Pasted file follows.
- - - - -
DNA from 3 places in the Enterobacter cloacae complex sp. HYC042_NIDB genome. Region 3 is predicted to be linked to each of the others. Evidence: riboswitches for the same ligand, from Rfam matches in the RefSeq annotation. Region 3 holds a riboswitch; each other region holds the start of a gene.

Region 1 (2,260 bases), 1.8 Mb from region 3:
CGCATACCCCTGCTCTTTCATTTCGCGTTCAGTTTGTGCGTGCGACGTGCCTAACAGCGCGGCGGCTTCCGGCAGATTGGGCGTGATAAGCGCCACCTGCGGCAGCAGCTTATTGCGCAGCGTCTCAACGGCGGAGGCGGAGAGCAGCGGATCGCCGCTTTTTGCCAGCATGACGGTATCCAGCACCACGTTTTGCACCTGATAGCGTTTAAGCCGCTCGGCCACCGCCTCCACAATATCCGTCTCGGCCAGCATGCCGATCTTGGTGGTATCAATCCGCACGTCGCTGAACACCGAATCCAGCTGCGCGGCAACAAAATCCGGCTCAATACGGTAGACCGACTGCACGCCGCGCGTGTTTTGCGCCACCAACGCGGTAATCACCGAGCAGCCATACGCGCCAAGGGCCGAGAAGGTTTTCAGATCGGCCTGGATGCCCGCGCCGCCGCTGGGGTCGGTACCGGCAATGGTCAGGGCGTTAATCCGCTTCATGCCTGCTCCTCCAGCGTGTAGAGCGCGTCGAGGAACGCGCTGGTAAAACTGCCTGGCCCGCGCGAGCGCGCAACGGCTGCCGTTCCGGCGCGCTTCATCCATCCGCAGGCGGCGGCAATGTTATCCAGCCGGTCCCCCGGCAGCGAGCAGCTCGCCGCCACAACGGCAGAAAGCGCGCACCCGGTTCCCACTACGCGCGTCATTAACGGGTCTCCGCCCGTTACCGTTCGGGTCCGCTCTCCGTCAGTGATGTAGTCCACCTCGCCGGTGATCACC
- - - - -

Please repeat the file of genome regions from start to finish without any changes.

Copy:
DNA from 3 places in the Enterobacter cloacae complex sp. HYC042_NIDB genome. Region 3 is predicted to be linked to each of the others. Evidence: riboswitches for the same ligand, from Rfam matches in the RefSeq annotation. Region 3 holds a riboswitch; each other region holds the start of a gene.

Region 1 (2,260 bases), 1.8 Mb from region 3:
CGCATACCCCTGCTCTTTCATTTCGCGTTCAGTTTGTGCGTGCGACGTGCCTAACAGCGCGGCGGCTTCCGGCAGATTGGGCGTGATAAGCGCCACCTGCGGCAGCAGCTTATTGCGCAGCGTCTCAACGGCGGAGGCGGAGAGCAGCGGATCGCCGCTTTTTGCCAGCATGACGGTATCCAGCACCACGTTTTGCACCTGATAGCGTTTAAGCCGCTCGGCCACCGCCTCCACAATATCCGTCTCGGCCAGCATGCCGATCTTGGTGGTATCAATCCGCACGTCGCTGAACACCGAATCCAGCTGCGCGGCAACAAAATCCGGCTCAATACGGTAGACCGACTGCACGCCGCGCGTGTTTTGCGCCACCAACGCGGTAATCACCGAGCAGCCATACGCGCCAAGGGCCGAGAAGGTTTTCAGATCGGCCTGGATGCCCGCGCCGCCGCTGGGGTCGGTACCGGCAATGGTCAGGGCGTTAATCCGCTTCATGCCTGCTCCTCCAGCGTGTAGAGCGCGTCGAGGAACGCGCTGGTAAAACTGCCTGGCCCGCGCGAGCGCGCAACGGCTGCCGTTCCGGCGCGCTTCATCCATCCGCAGGCGGCGGCAATGTTATCCAGCCGGTCCCCCGGCAGCGAGCAGCTCGCCGCCACAACGGCAGAAAGCGCGCACCCGGTTCCCACTACGCGCGTCATTAACGGGTCTCCGCCCGTTACCGTTCGGGTCCGCTCTCCGTCAGTGATGTAGTCCACCTCGCCGGTGATCACC